Software-based businesses come in many different sizes and shapes: SaaS or cloud-based, mobile, open-sourced, consumer, SMB and Enterprise, etc, etc. Even many successful “hardware” companies could really be viewed as software companies, as they are in fact driven primarily on novel software or firmware under the hood. With the diversity of form factors, it’s very hard to generalize what makes a great software company.
But I believe that there are some common factors among the great ones. It’s much easier of course, to take a look at successful companies and work backwards in a postmortem fashion. The problem with this approach is that you tend to see a lot of “revisionist history” utilized when folks tell the story of what made a company successful.
Institutional technology investors have there own pretty well documented list; in general it goes something like this:
- Strong Management Team with relevant experience in the space
- Distinct competitive advantage, usually via breakthrough, defensible technology
- Product/Service that addresses a serious pain point felt by the target customer
- Large market opportunity
You’ll see various flavors of the above list and ordered in a variety of ways, but I think this is a pretty good representation of what VCs and other investors say they look for before they’ll write a big check. When discussing what makes great companies, there’s no doubt in my mind that the list above is valid and important. But I think it’s also incomplete. Here’s a few criteria of my own that I would add:
Management team chemistry
I’ve seen a whole bunch of management teams that looked like a great group on paper from a skills/experience viewpoint. But in practice they couldn’t work together for a variety of reasons: excessive competitiveness, selfishness, incompatible personalities and different communication styles are a few common reasons. As an example, I often see hard-driving CEOs with Type-A personalities who hire exclusively in his/her own image. The resulting management team often resembles a pack of hungry dogs fighting over a single piece of meat, with everyone fighting to be in the lead. Putting together a management team with good chemistry and mutual respect is more art than science and requires a leader with refined sensibilities in the “softer” aspects of management practice.
Lack of management arrogance and openness to learning
Management arrogance big problem that you find in people that perceive themselves as very successful. Sometimes they start to believe their own headlines and think they have all the answers. The problem is that when leading a software company the certain answers of yesterday can be the disastrous strategies of tomorrow, as software markets change so rapidly. I find that most leaders who are able to take their companies to greatness are not so full of themselves that they won’t listen to other internal and external voices. This is an attribute that enables management to navigate the treacherous road up the software industry food chain and raises the odds of taking a software business all the way to the top. Of course there are some famous leaders of large software companies that don’t fit this description–but I believe they are exceptions to the rule.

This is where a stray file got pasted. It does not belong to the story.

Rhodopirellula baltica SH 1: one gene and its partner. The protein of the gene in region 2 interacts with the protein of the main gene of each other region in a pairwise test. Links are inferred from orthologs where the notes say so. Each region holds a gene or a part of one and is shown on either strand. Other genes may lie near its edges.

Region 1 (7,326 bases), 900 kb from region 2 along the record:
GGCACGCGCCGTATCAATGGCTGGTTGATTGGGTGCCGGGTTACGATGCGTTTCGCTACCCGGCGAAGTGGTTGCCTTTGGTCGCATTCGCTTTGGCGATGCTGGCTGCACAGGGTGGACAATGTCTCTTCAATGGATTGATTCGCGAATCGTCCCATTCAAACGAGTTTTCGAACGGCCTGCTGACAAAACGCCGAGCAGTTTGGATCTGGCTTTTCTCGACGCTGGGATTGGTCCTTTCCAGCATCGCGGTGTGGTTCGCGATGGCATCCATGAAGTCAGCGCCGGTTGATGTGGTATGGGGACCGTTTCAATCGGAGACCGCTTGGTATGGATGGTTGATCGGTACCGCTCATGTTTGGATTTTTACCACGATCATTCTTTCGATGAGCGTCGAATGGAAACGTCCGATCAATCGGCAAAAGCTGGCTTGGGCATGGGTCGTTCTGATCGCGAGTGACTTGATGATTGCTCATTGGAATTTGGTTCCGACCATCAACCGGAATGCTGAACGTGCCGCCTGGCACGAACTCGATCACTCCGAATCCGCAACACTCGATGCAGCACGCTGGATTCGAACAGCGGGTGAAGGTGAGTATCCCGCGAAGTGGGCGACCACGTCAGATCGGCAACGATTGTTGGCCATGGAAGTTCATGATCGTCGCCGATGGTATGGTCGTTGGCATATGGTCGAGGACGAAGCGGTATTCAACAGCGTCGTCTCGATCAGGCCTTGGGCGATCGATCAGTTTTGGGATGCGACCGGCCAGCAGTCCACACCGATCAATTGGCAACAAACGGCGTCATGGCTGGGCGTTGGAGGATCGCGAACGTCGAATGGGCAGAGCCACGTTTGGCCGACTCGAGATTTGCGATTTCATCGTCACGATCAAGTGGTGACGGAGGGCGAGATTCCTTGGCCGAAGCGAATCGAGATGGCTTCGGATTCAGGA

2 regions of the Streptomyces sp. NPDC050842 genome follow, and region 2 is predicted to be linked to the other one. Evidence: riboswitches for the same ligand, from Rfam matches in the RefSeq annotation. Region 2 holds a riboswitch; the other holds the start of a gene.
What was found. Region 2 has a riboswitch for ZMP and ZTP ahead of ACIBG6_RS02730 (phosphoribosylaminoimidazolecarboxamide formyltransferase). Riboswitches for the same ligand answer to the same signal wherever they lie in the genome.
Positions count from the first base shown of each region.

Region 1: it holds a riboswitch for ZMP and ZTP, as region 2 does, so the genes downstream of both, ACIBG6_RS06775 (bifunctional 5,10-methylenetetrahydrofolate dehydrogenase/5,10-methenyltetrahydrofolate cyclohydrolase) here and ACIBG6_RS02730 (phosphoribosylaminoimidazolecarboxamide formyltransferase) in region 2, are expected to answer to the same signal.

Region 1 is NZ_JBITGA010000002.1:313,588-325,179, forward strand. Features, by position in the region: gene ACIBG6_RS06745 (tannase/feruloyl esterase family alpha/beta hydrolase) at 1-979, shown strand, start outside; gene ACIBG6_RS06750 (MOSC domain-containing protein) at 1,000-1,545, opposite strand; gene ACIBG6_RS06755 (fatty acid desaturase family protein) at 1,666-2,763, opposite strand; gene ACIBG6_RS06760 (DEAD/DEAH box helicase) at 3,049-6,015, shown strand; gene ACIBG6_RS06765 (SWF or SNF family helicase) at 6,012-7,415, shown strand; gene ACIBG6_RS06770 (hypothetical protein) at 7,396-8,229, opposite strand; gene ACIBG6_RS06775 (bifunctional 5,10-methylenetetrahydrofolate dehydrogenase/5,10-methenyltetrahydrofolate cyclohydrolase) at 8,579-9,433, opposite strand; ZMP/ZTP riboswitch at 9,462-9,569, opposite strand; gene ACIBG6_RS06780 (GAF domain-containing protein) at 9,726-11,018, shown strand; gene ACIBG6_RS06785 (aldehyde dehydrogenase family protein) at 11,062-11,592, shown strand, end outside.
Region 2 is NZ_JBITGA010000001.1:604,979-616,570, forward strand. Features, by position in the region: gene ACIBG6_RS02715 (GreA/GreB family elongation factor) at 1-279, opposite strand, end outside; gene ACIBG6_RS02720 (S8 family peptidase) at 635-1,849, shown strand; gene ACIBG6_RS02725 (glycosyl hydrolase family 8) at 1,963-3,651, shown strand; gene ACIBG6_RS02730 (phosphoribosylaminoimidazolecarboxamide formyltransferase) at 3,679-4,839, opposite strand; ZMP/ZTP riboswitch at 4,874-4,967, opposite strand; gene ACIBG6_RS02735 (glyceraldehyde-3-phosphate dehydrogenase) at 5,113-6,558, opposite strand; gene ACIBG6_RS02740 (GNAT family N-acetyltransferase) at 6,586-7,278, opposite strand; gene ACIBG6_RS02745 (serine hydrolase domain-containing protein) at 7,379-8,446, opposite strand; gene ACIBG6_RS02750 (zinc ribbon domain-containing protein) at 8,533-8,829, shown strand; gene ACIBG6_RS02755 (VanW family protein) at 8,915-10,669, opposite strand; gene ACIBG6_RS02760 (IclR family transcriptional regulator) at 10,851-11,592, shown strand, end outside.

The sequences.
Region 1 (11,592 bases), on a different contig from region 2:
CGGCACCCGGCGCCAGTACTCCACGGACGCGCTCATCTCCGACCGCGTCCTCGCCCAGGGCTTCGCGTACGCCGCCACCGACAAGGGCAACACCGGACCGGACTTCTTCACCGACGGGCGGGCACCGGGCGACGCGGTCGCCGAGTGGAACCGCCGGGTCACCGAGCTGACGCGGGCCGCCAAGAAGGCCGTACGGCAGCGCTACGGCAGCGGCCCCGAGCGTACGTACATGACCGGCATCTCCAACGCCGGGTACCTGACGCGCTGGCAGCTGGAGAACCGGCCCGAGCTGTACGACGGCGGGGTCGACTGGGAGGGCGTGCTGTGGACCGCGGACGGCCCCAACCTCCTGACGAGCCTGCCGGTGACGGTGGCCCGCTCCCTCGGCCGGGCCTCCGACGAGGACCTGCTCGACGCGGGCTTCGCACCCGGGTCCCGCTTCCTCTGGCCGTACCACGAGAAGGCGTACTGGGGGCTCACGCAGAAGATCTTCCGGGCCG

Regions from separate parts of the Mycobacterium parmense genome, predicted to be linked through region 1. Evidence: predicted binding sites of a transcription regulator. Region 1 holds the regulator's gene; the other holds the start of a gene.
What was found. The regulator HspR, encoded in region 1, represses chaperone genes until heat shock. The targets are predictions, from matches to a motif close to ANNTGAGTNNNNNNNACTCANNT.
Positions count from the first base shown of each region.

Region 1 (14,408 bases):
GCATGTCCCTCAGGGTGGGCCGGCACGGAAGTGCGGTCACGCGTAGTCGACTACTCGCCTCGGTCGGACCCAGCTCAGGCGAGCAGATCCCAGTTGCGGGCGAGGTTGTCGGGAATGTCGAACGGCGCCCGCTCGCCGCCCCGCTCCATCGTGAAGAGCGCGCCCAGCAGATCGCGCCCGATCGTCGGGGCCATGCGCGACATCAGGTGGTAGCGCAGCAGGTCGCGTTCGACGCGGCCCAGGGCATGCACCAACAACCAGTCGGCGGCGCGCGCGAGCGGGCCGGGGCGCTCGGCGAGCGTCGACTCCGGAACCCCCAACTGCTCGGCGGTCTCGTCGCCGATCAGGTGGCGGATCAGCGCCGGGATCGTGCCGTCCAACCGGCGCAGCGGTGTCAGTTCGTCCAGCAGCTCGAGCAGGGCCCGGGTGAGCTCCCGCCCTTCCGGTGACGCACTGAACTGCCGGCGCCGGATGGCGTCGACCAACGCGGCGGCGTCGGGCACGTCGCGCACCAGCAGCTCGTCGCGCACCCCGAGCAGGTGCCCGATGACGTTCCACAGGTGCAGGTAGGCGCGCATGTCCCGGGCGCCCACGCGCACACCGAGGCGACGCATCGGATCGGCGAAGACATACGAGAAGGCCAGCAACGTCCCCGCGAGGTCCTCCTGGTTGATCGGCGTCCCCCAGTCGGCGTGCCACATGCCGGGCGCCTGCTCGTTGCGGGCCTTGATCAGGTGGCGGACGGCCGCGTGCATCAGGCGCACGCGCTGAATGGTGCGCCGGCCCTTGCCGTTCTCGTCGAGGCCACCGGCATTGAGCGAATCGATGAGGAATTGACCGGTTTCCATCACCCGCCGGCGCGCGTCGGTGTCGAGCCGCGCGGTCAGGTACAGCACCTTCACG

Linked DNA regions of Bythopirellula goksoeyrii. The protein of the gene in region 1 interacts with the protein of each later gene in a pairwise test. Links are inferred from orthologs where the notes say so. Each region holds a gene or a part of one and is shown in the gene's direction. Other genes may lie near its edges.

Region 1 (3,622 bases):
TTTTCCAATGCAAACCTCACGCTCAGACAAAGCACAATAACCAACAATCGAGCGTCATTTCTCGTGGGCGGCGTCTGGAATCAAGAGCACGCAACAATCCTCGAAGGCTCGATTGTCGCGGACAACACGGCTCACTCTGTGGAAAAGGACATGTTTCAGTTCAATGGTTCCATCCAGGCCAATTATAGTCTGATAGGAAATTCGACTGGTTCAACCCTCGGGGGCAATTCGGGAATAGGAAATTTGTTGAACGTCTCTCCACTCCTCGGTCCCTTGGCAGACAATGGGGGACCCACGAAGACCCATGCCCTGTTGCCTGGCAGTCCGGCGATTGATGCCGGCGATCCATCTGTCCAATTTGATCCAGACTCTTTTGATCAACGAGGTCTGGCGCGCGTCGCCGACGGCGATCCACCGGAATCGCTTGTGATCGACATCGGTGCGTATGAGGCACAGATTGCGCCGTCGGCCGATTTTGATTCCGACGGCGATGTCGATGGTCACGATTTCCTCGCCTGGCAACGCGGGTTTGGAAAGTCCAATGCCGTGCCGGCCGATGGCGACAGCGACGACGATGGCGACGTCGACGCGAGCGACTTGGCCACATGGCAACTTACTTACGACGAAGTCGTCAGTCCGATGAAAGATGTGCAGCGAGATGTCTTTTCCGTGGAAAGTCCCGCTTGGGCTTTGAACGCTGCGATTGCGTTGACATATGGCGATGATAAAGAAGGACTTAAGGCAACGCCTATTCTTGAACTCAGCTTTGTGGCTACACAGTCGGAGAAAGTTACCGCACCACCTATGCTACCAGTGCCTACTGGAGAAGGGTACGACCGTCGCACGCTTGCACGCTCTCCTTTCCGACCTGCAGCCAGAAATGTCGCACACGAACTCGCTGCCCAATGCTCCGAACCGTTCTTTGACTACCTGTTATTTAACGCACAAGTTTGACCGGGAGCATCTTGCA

Realistic self-evaluation at every stage of development
To maximize the potential of a company to reach greatness, it’s important that once you’ve had some success you don’t get become over-enamored with it or underestimate what more is possible. At every stage of a company’s development the financial resources, personnel resources and realities of your market dictate what’s “possible” going forward. It’s sometime very hard to self evaluate where you’re really at as a company; some people are natural optimists and others pessimists. I’ve always felt that a little bit of marketplace paranoia is healthy in a management team. But the closer you can get to “reality” in your evaluation of what’s really possible, the more likely you will be to optimize that next step and keep moving forward on that long path to greatness.
Positive overall company culture
I believe that this may be the most important factor of all when it comes to a path to true greatness. There’s an old sports saying that “it’s not about the X’s and O’s, it’s about the Jimmy’s and Joes”. For those of you who aren’t sports fans, it’s just a funny way of saying that coaching (management) can only do so much; it’s the players (company staff) you recruit that really make it happen. In my opinion, this is very, very true and means that getting the best people possible really makes the difference in how successful a company will ultimately be. What is the biggest factor that allows you to recruit great people? In the long run, it’s a positive company culture that the current employees really feel good about which allows you to recruit great new people.
Those are my thoughts on what it takes to have a GREAT–not just good–software company. What would you remove or add to the list? Leave a comment below with your own criteria for software industry greatness.